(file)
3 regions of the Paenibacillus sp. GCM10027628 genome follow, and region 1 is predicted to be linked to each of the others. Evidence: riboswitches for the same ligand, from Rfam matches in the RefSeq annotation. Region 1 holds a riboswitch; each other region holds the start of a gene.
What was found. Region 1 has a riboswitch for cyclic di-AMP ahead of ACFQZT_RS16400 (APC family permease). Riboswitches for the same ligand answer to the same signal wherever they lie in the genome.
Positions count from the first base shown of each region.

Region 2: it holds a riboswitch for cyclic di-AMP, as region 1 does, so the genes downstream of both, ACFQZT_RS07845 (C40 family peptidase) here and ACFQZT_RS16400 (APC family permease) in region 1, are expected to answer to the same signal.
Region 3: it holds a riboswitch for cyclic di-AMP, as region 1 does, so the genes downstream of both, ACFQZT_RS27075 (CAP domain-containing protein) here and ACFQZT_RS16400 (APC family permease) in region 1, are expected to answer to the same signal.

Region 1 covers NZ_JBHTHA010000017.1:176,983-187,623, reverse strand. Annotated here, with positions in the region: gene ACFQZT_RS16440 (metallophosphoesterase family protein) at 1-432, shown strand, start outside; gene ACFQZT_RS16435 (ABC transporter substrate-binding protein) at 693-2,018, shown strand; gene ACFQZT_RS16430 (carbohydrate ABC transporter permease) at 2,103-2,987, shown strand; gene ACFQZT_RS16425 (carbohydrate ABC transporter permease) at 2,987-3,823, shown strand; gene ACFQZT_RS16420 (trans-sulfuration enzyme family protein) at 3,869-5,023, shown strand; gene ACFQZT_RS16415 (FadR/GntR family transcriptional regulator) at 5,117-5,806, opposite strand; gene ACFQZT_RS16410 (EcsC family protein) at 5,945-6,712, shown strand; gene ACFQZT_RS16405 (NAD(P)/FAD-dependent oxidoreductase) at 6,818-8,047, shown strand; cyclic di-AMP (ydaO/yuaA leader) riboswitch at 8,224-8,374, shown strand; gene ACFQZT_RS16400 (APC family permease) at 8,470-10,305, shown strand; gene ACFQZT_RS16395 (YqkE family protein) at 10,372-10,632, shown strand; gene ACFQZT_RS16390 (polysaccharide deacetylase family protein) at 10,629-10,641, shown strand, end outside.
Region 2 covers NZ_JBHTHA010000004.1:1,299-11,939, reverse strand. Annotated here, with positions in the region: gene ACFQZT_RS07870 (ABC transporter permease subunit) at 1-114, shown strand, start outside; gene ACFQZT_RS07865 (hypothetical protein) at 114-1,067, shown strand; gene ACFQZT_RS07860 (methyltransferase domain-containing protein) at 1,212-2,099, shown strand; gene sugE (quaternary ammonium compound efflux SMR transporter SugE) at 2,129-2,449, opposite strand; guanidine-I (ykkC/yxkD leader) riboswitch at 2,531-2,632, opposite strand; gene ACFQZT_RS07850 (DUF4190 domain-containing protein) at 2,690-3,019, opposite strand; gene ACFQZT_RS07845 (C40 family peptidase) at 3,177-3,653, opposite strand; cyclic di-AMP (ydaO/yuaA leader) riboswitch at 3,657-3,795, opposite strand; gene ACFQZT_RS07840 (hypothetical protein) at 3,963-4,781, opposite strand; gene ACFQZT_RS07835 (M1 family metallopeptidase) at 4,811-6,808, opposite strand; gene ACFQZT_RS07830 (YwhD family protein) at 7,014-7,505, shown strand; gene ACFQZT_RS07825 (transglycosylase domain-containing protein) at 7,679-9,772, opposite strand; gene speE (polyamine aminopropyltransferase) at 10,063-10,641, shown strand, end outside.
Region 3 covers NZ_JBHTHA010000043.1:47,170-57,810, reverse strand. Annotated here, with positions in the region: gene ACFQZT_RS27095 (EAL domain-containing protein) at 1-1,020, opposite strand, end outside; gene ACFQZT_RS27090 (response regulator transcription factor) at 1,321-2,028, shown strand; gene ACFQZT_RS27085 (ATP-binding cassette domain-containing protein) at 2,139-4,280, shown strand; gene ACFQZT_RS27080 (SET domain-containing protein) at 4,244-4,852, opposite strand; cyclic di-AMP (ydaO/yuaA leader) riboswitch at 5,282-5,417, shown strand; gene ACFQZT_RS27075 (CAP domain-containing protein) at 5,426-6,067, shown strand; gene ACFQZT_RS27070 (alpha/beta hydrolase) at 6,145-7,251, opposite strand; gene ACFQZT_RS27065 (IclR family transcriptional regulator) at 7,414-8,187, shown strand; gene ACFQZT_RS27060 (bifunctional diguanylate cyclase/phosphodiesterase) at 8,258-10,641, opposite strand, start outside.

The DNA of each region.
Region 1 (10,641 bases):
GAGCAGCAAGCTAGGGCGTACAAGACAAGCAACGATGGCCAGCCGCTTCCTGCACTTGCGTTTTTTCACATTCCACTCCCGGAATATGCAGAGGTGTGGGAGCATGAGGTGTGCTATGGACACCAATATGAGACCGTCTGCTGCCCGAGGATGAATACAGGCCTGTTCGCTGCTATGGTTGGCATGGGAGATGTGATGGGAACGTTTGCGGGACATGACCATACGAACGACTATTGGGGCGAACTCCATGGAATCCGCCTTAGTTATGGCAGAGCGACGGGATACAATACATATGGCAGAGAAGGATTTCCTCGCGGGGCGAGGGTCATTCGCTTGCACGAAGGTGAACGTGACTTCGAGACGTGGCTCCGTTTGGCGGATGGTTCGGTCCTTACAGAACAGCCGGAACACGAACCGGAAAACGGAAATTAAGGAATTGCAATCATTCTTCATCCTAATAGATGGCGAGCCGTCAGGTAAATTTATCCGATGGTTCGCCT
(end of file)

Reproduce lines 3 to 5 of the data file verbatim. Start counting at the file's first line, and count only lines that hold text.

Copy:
Positions count from the first base shown of each region.

Region 2: it holds a riboswitch for cyclic di-AMP, as region 1 does, so the genes downstream of both, ACFQZT_RS07845 (C40 family peptidase) here and ACFQZT_RS16400 (APC family permease) in region 1, are expected to answer to the same signal.
Region 3: it holds a riboswitch for cyclic di-AMP, as region 1 does, so the genes downstream of both, ACFQZT_RS27075 (CAP domain-containing protein) here and ACFQZT_RS16400 (APC family permease) in region 1, are expected to answer to the same signal.